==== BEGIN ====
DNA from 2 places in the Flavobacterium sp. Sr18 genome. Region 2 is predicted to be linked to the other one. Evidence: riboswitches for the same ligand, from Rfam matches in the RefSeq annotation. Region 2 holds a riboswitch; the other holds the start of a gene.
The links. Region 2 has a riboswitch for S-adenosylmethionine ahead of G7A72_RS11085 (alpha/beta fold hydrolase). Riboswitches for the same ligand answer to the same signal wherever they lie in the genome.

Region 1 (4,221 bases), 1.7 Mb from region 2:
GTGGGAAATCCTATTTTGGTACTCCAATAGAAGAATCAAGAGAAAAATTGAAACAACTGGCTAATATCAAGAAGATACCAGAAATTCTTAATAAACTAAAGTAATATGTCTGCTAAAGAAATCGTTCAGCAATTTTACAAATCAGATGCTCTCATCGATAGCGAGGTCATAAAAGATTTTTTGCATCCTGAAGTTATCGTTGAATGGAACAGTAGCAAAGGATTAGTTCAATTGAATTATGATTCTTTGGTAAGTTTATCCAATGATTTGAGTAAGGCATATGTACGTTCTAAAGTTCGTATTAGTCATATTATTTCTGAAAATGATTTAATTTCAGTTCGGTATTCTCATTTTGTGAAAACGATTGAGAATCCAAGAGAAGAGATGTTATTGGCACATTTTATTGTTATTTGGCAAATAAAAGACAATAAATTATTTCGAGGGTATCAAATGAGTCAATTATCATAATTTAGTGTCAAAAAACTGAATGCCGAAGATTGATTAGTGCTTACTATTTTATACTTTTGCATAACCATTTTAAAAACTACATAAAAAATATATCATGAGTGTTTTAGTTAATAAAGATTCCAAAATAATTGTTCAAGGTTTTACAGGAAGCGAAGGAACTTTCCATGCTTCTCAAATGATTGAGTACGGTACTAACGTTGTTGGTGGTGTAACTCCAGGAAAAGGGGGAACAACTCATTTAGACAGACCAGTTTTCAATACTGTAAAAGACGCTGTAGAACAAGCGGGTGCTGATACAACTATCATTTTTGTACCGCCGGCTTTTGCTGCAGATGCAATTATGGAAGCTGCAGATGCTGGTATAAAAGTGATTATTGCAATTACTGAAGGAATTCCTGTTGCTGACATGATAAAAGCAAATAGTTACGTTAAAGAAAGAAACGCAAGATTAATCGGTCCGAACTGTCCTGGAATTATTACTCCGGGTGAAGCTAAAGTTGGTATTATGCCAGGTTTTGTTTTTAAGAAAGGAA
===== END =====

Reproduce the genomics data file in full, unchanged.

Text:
DNA from 2 places in the Flavobacterium sp. Sr18 genome. Region 2 is predicted to be linked to the other one. Evidence: riboswitches for the same ligand, from Rfam matches in the RefSeq annotation. Region 2 holds a riboswitch; the other holds the start of a gene.
The links. Region 2 has a riboswitch for S-adenosylmethionine ahead of G7A72_RS11085 (alpha/beta fold hydrolase). Riboswitches for the same ligand answer to the same signal wherever they lie in the genome.

Region 1 (4,221 bases), 1.7 Mb from region 2:
GTGGGAAATCCTATTTTGGTACTCCAATAGAAGAATCAAGAGAAAAATTGAAACAACTGGCTAATATCAAGAAGATACCAGAAATTCTTAATAAACTAAAGTAATATGTCTGCTAAAGAAATCGTTCAGCAATTTTACAAATCAGATGCTCTCATCGATAGCGAGGTCATAAAAGATTTTTTGCATCCTGAAGTTATCGTTGAATGGAACAGTAGCAAAGGATTAGTTCAATTGAATTATGATTCTTTGGTAAGTTTATCCAATGATTTGAGTAAGGCATATGTACGTTCTAAAGTTCGTATTAGTCATATTATTTCTGAAAATGATTTAATTTCAGTTCGGTATTCTCATTTTGTGAAAACGATTGAGAATCCAAGAGAAGAGATGTTATTGGCACATTTTATTGTTATTTGGCAAATAAAAGACAATAAATTATTTCGAGGGTATCAAATGAGTCAATTATCATAATTTAGTGTCAAAAAACTGAATGCCGAAGATTGATTAGTGCTTACTATTTTATACTTTTGCATAACCATTTTAAAAACTACATAAAAAATATATCATGAGTGTTTTAGTTAATAAAGATTCCAAAATAATTGTTCAAGGTTTTACAGGAAGCGAAGGAACTTTCCATGCTTCTCAAATGATTGAGTACGGTACTAACGTTGTTGGTGGTGTAACTCCAGGAAAAGGGGGAACAACTCATTTAGACAGACCAGTTTTCAATACTGTAAAAGACGCTGTAGAACAAGCGGGTGCTGATACAACTATCATTTTTGTACCGCCGGCTTTTGCTGCAGATGCAATTATGGAAGCTGCAGATGCTGGTATAAAAGTGATTATTGCAATTACTGAAGGAATTCCTGTTGCTGACATGATAAAAGCAAATAGTTACGTTAAAGAAAGAAACGCAAGATTAATCGGTCCGAACTGTCCTGGAATTATTACTCCGGGTGAAGCTAAAGTTGGTATTATGCCAGGTTTTGTTTTTAAGAAAGGAA